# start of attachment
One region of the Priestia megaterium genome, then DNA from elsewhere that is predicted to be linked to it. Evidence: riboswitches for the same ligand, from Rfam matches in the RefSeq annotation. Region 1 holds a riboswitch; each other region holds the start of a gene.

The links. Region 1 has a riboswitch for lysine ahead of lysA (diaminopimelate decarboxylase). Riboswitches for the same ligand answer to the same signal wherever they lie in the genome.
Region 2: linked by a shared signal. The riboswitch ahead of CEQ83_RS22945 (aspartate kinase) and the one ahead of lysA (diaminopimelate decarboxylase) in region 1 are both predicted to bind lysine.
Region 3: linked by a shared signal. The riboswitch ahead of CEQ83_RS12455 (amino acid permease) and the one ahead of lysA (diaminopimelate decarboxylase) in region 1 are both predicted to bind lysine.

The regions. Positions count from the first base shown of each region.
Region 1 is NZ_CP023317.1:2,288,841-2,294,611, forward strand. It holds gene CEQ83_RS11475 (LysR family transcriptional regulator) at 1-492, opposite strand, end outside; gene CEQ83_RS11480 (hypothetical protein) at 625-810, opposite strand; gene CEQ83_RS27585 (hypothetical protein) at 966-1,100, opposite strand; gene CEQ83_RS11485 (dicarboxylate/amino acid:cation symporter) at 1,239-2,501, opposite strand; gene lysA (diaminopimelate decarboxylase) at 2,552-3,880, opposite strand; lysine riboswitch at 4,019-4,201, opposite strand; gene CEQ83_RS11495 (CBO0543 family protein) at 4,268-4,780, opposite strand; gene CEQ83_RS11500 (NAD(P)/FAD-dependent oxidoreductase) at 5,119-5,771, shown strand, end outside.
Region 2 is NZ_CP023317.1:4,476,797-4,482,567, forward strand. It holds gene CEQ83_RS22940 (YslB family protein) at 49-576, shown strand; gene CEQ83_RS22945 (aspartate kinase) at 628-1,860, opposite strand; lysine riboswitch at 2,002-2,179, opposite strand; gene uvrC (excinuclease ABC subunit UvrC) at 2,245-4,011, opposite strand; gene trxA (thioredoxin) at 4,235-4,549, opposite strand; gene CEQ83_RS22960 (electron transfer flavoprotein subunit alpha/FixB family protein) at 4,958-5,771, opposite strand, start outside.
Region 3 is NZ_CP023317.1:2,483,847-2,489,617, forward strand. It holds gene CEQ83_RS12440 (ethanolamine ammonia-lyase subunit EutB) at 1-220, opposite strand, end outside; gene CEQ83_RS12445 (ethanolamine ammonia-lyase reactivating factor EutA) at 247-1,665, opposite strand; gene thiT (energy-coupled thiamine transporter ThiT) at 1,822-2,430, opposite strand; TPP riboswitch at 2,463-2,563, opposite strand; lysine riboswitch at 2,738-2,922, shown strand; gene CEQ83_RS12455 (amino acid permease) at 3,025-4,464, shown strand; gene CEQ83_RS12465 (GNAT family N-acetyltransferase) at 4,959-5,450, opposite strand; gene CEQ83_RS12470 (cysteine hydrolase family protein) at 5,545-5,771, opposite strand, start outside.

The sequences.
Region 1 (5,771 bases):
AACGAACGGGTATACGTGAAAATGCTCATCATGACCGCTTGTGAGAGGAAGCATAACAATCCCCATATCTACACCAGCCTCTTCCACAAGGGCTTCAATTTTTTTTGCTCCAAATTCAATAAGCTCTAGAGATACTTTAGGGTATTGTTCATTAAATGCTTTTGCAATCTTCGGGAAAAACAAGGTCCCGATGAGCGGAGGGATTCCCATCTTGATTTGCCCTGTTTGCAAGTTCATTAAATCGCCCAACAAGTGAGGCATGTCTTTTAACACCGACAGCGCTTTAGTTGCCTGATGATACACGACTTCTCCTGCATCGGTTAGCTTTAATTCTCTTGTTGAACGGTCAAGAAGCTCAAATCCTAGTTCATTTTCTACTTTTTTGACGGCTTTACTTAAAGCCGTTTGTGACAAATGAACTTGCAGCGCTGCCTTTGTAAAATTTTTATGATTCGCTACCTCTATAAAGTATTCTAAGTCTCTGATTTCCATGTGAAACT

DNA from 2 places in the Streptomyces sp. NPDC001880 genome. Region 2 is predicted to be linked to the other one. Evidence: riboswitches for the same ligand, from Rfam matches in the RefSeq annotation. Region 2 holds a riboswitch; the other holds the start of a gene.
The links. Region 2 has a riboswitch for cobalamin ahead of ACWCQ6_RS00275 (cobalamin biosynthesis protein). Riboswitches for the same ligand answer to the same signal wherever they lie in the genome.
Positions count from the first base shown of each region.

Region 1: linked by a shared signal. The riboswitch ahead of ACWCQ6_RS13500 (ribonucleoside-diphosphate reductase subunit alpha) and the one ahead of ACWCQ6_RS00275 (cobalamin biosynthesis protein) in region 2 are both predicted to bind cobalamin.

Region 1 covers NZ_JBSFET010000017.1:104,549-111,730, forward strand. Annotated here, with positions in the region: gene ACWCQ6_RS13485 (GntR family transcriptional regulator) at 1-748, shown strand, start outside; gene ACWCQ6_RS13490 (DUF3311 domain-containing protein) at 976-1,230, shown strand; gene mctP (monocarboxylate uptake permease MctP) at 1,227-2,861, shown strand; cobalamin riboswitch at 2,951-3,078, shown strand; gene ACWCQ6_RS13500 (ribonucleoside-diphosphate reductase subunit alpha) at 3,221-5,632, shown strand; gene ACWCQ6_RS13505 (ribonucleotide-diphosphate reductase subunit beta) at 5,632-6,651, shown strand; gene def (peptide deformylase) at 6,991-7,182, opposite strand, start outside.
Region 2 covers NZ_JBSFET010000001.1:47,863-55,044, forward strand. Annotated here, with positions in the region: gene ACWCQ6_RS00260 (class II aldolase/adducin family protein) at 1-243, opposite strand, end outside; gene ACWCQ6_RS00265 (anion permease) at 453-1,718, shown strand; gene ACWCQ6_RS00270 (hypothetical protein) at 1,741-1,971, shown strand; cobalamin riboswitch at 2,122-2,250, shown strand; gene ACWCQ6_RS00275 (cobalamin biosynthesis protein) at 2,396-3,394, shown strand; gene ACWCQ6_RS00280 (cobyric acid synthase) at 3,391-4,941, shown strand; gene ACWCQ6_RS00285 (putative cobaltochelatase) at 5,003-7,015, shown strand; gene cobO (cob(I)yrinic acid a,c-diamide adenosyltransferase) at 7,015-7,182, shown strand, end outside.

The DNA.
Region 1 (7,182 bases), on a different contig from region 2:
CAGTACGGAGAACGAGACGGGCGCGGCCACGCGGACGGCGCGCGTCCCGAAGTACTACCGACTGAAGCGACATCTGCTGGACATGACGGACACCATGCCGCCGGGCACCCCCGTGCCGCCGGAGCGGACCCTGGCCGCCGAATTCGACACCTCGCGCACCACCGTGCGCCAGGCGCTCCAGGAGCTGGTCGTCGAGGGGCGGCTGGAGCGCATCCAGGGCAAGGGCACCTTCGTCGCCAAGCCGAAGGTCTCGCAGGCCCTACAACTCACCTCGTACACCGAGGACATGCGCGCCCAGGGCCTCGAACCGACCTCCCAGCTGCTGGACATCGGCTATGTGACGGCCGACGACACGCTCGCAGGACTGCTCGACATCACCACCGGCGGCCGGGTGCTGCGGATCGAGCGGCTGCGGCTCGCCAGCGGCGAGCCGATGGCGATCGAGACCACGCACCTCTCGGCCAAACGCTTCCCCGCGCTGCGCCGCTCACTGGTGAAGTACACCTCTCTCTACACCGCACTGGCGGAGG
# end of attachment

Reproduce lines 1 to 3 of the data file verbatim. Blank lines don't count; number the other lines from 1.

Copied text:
One region of the Priestia megaterium genome, then DNA from elsewhere that is predicted to be linked to it. Evidence: riboswitches for the same ligand, from Rfam matches in the RefSeq annotation. Region 1 holds a riboswitch; each other region holds the start of a gene.

The links. Region 1 has a riboswitch for lysine ahead of lysA (diaminopimelate decarboxylase). Riboswitches for the same ligand answer to the same signal wherever they lie in the genome.
Region 2: linked by a shared signal. The riboswitch ahead of CEQ83_RS22945 (aspartate kinase) and the one ahead of lysA (diaminopimelate decarboxylase) in region 1 are both predicted to bind lysine.